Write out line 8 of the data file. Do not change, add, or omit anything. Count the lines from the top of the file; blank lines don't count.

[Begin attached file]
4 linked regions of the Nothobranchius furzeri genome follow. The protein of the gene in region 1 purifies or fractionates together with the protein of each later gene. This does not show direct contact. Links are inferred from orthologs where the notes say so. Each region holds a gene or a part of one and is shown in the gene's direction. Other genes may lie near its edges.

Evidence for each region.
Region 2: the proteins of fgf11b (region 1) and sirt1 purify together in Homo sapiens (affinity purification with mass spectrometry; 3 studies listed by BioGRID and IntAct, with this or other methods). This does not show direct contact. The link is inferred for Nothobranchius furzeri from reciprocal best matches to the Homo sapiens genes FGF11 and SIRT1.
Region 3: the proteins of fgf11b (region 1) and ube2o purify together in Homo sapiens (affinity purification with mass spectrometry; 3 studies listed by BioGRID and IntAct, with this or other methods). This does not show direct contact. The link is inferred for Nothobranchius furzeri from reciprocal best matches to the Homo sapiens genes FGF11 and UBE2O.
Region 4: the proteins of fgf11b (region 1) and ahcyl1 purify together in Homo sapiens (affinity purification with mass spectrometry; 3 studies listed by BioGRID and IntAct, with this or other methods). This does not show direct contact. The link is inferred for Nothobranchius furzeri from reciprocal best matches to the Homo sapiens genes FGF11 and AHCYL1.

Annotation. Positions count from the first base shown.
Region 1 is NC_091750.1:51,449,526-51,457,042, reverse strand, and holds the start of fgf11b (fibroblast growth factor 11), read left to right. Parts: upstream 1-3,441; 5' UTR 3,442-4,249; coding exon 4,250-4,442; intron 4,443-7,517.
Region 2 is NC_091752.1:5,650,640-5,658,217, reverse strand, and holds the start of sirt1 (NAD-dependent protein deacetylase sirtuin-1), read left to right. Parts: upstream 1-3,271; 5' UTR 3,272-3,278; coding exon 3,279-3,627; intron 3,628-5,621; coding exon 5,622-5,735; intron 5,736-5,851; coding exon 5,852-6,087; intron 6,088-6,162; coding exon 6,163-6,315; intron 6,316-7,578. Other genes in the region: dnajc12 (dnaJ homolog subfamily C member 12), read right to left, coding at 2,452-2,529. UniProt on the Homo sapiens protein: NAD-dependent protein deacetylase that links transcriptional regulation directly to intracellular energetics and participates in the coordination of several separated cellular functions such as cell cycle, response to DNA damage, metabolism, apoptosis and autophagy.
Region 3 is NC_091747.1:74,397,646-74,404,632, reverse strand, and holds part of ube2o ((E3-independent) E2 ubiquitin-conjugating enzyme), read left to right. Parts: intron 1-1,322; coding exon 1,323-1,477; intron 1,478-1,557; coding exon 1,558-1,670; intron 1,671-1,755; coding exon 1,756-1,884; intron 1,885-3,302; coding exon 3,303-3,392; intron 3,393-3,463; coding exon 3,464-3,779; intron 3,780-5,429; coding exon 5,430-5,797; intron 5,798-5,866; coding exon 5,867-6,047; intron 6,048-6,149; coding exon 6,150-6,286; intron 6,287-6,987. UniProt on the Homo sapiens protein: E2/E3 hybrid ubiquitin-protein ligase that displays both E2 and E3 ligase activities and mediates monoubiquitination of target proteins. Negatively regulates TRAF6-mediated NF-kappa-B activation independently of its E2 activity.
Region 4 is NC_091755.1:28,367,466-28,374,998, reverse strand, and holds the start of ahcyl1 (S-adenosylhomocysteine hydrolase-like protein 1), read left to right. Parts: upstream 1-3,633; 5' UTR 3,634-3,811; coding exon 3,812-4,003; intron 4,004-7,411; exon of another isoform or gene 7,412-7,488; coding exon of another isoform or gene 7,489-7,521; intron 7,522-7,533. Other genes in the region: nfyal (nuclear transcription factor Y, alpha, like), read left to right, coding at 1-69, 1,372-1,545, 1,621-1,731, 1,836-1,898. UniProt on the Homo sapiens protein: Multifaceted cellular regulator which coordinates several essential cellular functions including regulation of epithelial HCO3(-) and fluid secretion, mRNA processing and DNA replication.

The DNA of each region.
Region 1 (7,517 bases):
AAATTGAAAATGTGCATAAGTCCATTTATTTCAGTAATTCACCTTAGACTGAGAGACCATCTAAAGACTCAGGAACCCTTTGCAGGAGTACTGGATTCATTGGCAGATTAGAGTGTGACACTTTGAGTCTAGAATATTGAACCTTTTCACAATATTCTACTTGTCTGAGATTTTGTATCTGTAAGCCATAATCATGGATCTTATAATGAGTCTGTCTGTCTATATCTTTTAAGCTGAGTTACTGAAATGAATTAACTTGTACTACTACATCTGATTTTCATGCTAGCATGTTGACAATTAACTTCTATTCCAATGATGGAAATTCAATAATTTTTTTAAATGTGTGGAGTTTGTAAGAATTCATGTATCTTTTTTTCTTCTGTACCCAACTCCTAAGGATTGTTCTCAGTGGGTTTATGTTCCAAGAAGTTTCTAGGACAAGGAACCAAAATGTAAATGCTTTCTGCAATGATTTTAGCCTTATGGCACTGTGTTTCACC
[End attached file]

Region 2 is NC_091752.1:5,650,640-5,658,217, reverse strand, and holds the start of sirt1 (NAD-dependent protein deacetylase sirtuin-1), read left to right. Parts: upstream 1-3,271; 5' UTR 3,272-3,278; coding exon 3,279-3,627; intron 3,628-5,621; coding exon 5,622-5,735; intron 5,736-5,851; coding exon 5,852-6,087; intron 6,088-6,162; coding exon 6,163-6,315; intron 6,316-7,578. Other genes in the region: dnajc12 (dnaJ homolog subfamily C member 12), read right to left, coding at 2,452-2,529. UniProt on the Homo sapiens protein: NAD-dependent protein deacetylase that links transcriptional regulation directly to intracellular energetics and participates in the coordination of several separated cellular functions such as cell cycle, response to DNA damage, metabolism, apoptosis and autophagy.